Following our wedding day, early mornings at an adoration chapel were replaced with making breakfast and enjoying coffee with my new husband. The spontaneous decision to attend daily Mass disappeared due to a lack of access to daily Mass in our new community. The experiences that once nourished my soul and my heart gave way to the new gifts and specific circumstances of married life. 

I’ve gained encouragement in my new role as a wife through the Benedictine saying, “Ora et labora,” or “pray and work.” This philosophy intertwines the responsibilities of vocation with our hearts’ longing for God. 

In this season of life, my “work,” my vocation as a wife, looks like cleaning the house and preparing meals, washing the dishes and doing laundry, planning a vacation and keeping in touch with extended family. 

In accordance with the Benedictine philosophy, the household chores, fulfilled as acts of service and love, can become a form of prayer. The active doing with my hands is a tangible form of prayer, of becoming a longing for God.

As we purify the intentions of our hearts and bring God to the front of our minds, every action—both at home and in our communities—becomes prayer. Waking up early enough to make a cup of coffee for your spouse is a prayer for his goodwill. Keeping in touch with extended family is a prayer of thanksgiving for your origins and support system. Upholding an orderly house as a practice of discipline is prayerful preparation to model a virtue of self-control to future children.  

If you, like me, are wrestling with the tension of incorporating old habits into new circumstances, take peace in knowing God is right where you are. Molding our prayer life according to our new vocational life does not mean surrendering spiritual practices altogether. Our hearts yearn for intimacy with both our spouse and God in a personal, trinitarian relationship. Lean into the ache to see how loving your spouse and God are united in the same action.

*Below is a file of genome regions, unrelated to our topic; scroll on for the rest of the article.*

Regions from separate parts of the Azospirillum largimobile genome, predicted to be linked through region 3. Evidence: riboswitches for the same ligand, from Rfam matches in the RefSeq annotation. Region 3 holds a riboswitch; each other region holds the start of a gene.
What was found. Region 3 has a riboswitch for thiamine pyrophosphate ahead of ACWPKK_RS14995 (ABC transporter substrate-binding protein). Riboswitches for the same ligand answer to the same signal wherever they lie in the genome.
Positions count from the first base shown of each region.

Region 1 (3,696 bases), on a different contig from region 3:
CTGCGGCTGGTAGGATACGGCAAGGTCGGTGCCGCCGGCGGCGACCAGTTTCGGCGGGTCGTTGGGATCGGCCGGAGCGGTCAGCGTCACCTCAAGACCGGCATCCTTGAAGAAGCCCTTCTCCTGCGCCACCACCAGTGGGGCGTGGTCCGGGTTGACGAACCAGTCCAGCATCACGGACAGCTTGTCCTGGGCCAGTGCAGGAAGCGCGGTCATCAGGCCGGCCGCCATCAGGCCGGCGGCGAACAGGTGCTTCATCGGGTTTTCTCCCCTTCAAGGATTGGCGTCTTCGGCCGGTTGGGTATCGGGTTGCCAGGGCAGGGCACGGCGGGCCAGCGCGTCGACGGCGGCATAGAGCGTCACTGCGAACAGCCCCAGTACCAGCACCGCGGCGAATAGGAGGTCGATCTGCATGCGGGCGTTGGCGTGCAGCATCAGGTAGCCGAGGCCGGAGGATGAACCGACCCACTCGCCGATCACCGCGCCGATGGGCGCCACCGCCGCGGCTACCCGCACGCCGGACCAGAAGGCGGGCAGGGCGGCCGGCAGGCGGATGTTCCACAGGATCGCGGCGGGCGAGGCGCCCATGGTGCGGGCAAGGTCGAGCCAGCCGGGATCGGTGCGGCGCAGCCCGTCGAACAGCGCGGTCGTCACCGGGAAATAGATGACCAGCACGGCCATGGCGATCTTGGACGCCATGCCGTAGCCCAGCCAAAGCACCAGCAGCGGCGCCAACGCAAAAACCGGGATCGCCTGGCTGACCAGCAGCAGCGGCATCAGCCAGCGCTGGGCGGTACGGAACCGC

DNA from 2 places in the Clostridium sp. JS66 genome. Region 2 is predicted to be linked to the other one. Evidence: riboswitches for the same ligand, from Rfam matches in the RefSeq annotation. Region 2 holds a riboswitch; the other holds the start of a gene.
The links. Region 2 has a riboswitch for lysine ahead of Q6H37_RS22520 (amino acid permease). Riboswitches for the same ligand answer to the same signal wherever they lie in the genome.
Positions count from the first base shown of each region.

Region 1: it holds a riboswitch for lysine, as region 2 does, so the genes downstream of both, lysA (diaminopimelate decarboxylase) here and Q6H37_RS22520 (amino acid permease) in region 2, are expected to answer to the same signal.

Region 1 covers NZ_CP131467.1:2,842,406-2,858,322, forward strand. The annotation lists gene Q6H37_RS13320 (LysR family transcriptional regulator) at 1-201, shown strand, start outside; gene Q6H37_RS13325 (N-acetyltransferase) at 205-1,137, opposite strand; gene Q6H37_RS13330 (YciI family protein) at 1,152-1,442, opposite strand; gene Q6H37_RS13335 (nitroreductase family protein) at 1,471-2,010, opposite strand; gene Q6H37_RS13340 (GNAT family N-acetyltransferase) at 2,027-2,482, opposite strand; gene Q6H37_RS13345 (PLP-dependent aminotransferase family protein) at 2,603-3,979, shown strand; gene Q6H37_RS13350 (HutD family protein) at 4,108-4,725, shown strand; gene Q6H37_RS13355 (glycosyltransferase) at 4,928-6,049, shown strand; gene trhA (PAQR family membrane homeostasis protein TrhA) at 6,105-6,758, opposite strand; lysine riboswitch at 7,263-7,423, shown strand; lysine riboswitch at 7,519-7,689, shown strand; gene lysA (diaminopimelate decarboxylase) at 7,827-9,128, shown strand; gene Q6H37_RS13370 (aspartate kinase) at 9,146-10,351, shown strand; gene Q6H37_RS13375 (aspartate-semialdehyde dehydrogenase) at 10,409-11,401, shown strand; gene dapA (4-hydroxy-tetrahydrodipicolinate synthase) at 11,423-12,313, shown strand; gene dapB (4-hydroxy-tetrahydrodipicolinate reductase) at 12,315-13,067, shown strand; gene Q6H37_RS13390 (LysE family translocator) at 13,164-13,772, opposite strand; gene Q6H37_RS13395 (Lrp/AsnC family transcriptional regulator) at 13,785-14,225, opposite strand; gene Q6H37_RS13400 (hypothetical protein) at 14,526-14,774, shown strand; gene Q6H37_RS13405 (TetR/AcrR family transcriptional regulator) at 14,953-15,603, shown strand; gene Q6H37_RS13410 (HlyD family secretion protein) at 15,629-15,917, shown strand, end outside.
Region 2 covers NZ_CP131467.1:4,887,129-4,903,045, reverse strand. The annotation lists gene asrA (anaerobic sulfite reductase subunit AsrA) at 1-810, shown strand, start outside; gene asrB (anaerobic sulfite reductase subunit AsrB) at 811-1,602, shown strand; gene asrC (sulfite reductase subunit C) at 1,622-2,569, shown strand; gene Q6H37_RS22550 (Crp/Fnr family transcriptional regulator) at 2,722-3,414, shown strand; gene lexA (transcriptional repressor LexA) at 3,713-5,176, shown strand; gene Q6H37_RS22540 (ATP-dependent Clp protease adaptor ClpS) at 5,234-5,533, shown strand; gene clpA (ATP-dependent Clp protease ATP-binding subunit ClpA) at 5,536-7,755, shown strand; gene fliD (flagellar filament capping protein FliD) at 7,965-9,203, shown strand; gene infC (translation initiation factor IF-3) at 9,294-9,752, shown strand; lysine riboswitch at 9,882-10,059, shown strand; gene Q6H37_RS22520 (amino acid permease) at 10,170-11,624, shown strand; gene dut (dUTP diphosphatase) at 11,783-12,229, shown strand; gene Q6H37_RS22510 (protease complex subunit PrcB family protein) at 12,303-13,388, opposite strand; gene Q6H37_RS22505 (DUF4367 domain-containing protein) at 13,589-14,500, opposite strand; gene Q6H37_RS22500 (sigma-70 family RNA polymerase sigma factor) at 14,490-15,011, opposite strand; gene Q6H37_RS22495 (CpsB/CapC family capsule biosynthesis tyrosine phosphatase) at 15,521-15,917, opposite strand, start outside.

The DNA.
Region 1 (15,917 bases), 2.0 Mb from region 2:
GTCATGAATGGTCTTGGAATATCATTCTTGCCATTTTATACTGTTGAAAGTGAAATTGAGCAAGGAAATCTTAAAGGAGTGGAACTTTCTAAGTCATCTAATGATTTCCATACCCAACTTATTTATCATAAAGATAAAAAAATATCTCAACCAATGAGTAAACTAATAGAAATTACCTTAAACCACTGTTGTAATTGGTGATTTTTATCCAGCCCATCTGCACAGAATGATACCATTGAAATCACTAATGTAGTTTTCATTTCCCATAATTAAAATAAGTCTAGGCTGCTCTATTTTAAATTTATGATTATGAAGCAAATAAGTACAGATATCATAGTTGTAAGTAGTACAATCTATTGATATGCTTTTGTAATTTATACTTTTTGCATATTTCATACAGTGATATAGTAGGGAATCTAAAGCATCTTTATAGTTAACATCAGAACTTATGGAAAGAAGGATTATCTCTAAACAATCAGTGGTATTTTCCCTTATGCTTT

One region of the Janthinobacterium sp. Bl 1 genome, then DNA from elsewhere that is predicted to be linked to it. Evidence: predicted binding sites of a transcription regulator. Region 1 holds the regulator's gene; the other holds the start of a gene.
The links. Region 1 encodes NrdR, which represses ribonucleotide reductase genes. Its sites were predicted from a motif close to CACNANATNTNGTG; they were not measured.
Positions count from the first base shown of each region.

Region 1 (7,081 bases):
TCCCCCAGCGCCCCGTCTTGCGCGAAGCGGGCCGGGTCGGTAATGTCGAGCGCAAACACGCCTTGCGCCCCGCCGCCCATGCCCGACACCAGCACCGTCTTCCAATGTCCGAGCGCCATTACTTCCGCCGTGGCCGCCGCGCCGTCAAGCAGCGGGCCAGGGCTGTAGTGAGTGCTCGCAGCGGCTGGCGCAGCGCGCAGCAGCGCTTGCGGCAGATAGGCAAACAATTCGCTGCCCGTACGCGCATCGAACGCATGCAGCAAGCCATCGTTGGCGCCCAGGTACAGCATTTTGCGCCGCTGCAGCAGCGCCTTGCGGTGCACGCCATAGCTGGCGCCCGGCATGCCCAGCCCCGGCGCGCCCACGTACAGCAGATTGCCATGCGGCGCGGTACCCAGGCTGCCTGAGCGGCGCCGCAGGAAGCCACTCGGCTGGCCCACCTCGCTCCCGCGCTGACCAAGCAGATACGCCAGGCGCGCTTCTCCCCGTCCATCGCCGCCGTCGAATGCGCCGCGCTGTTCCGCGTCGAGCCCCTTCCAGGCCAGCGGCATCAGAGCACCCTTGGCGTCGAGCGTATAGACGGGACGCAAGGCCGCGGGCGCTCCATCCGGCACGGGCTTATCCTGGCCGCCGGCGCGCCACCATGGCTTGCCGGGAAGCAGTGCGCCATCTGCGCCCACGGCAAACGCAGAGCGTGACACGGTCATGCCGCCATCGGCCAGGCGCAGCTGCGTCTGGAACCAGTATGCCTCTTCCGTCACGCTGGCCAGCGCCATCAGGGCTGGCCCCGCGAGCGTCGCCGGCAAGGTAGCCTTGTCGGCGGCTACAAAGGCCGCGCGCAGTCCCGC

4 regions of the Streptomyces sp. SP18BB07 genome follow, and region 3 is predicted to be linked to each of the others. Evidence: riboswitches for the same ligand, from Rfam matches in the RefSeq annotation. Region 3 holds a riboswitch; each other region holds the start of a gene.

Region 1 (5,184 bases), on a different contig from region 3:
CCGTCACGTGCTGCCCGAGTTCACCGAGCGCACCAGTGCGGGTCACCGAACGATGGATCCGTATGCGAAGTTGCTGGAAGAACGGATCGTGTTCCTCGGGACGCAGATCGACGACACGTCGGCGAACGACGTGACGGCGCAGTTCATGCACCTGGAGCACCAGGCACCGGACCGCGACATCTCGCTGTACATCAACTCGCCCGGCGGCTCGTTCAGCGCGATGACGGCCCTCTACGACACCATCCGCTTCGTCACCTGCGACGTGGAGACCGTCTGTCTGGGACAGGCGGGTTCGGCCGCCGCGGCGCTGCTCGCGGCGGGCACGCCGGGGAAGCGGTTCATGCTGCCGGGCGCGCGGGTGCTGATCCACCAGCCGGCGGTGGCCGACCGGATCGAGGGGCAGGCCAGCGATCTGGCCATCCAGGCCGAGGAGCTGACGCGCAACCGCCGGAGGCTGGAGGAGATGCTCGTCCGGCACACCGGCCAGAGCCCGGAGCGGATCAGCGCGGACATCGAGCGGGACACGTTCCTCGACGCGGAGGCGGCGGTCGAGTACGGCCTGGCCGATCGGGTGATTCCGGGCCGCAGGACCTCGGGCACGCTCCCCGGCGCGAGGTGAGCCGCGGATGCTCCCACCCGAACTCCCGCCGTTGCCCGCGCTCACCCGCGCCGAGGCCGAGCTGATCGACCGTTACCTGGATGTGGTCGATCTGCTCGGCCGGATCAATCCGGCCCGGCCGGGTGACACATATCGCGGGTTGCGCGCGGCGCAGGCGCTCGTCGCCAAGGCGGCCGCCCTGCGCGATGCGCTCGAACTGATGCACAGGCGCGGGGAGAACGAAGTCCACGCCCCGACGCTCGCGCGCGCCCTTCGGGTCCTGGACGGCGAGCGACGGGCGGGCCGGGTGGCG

About the Author: Stephanie Fries is Spoken Bride’s Associate Editor. Stephanie’s perfect day would include a slow morning and quality time with her husband, Geoff, a strong cup of coffee, and a homemade meal (…with dessert). Read more


Reflections in a Chalice



There are several moments from our wedding day frozen in my mind as a still life memory. These memories become as clear as a picture when I tell a story from that day. Sometimes, an external trigger causes one of those freeze frame moments to captivate my full attention like a daydream.

Recently, as I participated in the Liturgy of the Mass on a routine Sunday morning, I was transported to a vivid memory, but relieved the moment with entirely new perspective.

During the Eucharistic prayers, the literal surroundings faded out of my periphery and I was transported to the Eucharistic prayers during our wedding Mass. On our wedding day, I noticed a reflection in the chalice; the image fused itself to my mind as a picture I will never forget. It wasn’t until the most recent trigger of that moment when a rush of the Holy Spirit brought meaning to my grace-filled memory.

I felt my husband kneeling by my side at the foot of the altar. Our beloved priest lifted the chalice high above our heads, as he stood with power and grace in persona Christi. As I looked up in wonder and awe and complete surrender to the beauty of that moment, I was captivated by mirror image of myself and my husband, dressed in white, on our knees in prayer and thanksgiving. Our picture was the image in the shimmering gold of the chalice.

The chalice is the cup which holds the red wine: the juice of the fruit of the vine. Through the Eucharistic prayers and the Liturgy of the Mass, the wine becomes the Blood of Christ.

The contents of that chalice become a mingling of water and wine, humanity and divinity, mercy and love, death and new life.

As we knelt far below the greatness of that chalice, my husband and I were the visible reflection in its surface. This image is a metaphor of a powerful truth: on our wedding day, we became the visible reflection of Christ’s sacrifice, physical bodies to share sacrifice as love.

This is the call of the vocation to marriage.

In marriage, a bridegroom and his bride become the image of Christ and the Church. The two become one reflection of Christ’s love. Like the blood turned wine, acts of sacrifice are transformed into acts of love. Like the intoxicating effects of wine, the fruits of love are intoxicating in the most holy, joyful, and abundant ways through marriage and family life.

In the sacrament of marriage, God offers brides and grooms a gift. He offers men and women the glory of the Passion, so husbands and wives may both receive God’s love and become co-creaters of new love—new life—to share Love within in their homes and communities.